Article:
TISHMAN, U.S. family in real estate and construction. Founded by JULIUS TISHMAN (d. 1936) in the United States in 1898, the Tishman family companies constituted a construction behemoth that built 400 million square feet of hotels and skyscrapers that started with tenements. Julius had five sons and six grandsons and, in various guises, the company continued as a major force through the early years of the 21st century. PAUL TISHMAN joined his father's company in 1924 after graduating from Harvard and doing graduate work at the Massachusetts Institute of Technology and Columbia University. He left the company in 1949 to form Paul Tishman Inc., which specialized in urban renewal, buildings for universities and hospitals, and buildings for Federal, state, and local governments. Among his projects was Washington Square Village, where modern apartment buildings replaced several blocks of older housing in Greenwich Village. He retired in 1969 and died in 1996 at the age of 96. He collected African art and the collection was acquired by Walt Disney Productions for Epcot Center in Orlando, Fla.
The Tishman company went public in 1928 and was dissolved in 1978 by a third-generation president, ROBERT TISHMAN, who launched a partnership with his son-in-law, Jerry Speyer. The company was reconstituted in 1980 as a private concern under Robert's cousin, JOHN, who became chief executive officer. John Tishman, a teacher whose father died when he was four, was put in charge of construction, a job the other cousins showed no interest in. In 1965 the Tishmans got a shot at managing the construction of Madison Square Garden in New York. Such high-profile projects begat others, including the first 100-story tower, the John Hancock, in Chicago. The Tishmans were called in as consultants on the World Trade Center. When they suggested ways to cut costs, the Port Authority hired the company as the builder. Tishman continued to develop its own properties but also emphasized research. It invented body-heat detectors that turn lights on and off when people enter or leave rooms. It developed a new roofing installation with Owens Corning Fiberglas, and with U.S. Gypsum it developed an inexpensive fireproof process. During a downturn in the economy John Tishman diversified the company into services. It began managing hotels such as the St. Moritz on Central Park South. It took on financial consulting jobs. John brought in his son, Daniel R., who had been running Tishman's New England projects out of Boston in 1994, and he was put on a direct path to succeed his father. DANIEL TISHMAN (1955– ) joined the company in 1990 to lead it into the 21st century. Another Tishman, ALAN V. (1917–2004), was in charge of the leasing arm. The Tishmans were prominent in Jewish philanthropies. Among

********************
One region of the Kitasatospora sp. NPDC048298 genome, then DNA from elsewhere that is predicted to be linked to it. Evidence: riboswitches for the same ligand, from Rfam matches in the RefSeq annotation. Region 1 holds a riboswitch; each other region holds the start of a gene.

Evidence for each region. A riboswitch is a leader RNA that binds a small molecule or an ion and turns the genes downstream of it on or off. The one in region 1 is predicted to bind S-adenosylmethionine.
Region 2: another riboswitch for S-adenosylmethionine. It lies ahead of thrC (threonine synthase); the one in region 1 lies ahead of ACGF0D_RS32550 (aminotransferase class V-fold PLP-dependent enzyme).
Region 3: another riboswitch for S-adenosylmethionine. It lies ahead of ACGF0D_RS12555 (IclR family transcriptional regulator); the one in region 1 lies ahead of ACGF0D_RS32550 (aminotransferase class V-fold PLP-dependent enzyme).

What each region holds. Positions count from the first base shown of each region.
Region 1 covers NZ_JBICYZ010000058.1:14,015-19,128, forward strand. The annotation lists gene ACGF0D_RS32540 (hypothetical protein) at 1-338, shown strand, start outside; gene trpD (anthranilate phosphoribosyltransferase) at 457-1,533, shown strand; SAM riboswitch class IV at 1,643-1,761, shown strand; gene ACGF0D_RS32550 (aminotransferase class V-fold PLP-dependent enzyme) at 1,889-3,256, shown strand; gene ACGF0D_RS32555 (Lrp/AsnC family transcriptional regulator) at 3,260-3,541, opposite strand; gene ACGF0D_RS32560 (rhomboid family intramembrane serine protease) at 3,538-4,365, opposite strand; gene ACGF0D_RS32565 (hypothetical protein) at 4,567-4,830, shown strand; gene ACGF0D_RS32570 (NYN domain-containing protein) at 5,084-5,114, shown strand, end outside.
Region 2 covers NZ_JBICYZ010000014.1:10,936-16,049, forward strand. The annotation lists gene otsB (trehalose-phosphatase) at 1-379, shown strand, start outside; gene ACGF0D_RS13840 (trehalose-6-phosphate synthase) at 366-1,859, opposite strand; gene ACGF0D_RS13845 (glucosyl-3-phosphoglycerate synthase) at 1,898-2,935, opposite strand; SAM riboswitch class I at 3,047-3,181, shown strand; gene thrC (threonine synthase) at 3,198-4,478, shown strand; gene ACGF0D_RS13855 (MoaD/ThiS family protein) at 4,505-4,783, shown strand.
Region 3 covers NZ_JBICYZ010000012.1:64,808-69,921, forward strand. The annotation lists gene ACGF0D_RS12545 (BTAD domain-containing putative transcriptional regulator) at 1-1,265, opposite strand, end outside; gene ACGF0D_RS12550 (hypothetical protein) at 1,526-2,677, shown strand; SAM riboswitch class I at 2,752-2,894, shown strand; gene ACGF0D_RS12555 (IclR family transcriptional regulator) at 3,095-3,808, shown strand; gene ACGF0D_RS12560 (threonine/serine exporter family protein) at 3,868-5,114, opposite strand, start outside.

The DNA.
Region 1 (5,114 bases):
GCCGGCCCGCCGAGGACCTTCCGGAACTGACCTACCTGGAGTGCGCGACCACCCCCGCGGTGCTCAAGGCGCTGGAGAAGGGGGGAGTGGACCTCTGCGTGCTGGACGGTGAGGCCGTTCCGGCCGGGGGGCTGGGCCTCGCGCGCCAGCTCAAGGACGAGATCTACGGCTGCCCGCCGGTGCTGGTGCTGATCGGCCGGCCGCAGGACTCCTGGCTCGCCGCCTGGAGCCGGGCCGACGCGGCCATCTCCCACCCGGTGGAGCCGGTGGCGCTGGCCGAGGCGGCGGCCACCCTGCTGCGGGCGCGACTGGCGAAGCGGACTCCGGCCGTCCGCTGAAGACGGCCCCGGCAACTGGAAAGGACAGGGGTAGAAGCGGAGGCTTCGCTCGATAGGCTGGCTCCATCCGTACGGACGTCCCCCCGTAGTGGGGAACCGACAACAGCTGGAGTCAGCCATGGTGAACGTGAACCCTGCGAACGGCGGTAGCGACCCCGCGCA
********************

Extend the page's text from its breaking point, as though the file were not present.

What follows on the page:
MARGARET (PEGGY) TISHMAN (1919–2004), who was married to Alan V. Tishman, played a prominent role in American Jewish affairs. She was an organizer of the merged UJA-Federation of New York and served as its first president, from 1986 to 1989, becoming one of the first women to gain national recognition as the chief executive of a major charitable federation. She helped found the Jewish Association for the Aged (JASA) in 1968, and she developed an endowment program to support that work. She served on the boards of the American Jewish Joint Distribution Committee and the Jewish Home and Hospital and was president of the Jewish Community Relations Council of New York. As Peggy Westheimer, she graduated from Wellesley College and received a master's degree in education and psychology from Fairfield University. She gained a national reputation in 1954 when she joined the board of the Jewish Home and Hospital amid a growing debate over how society cared for its elderly, and she helped persuade the Jewish Home to build one of the country's first assisted-living residences for older adults. She also served on New York City's Commission on Heroin Addiction and twice was a delegate to the White House Conference on Aging.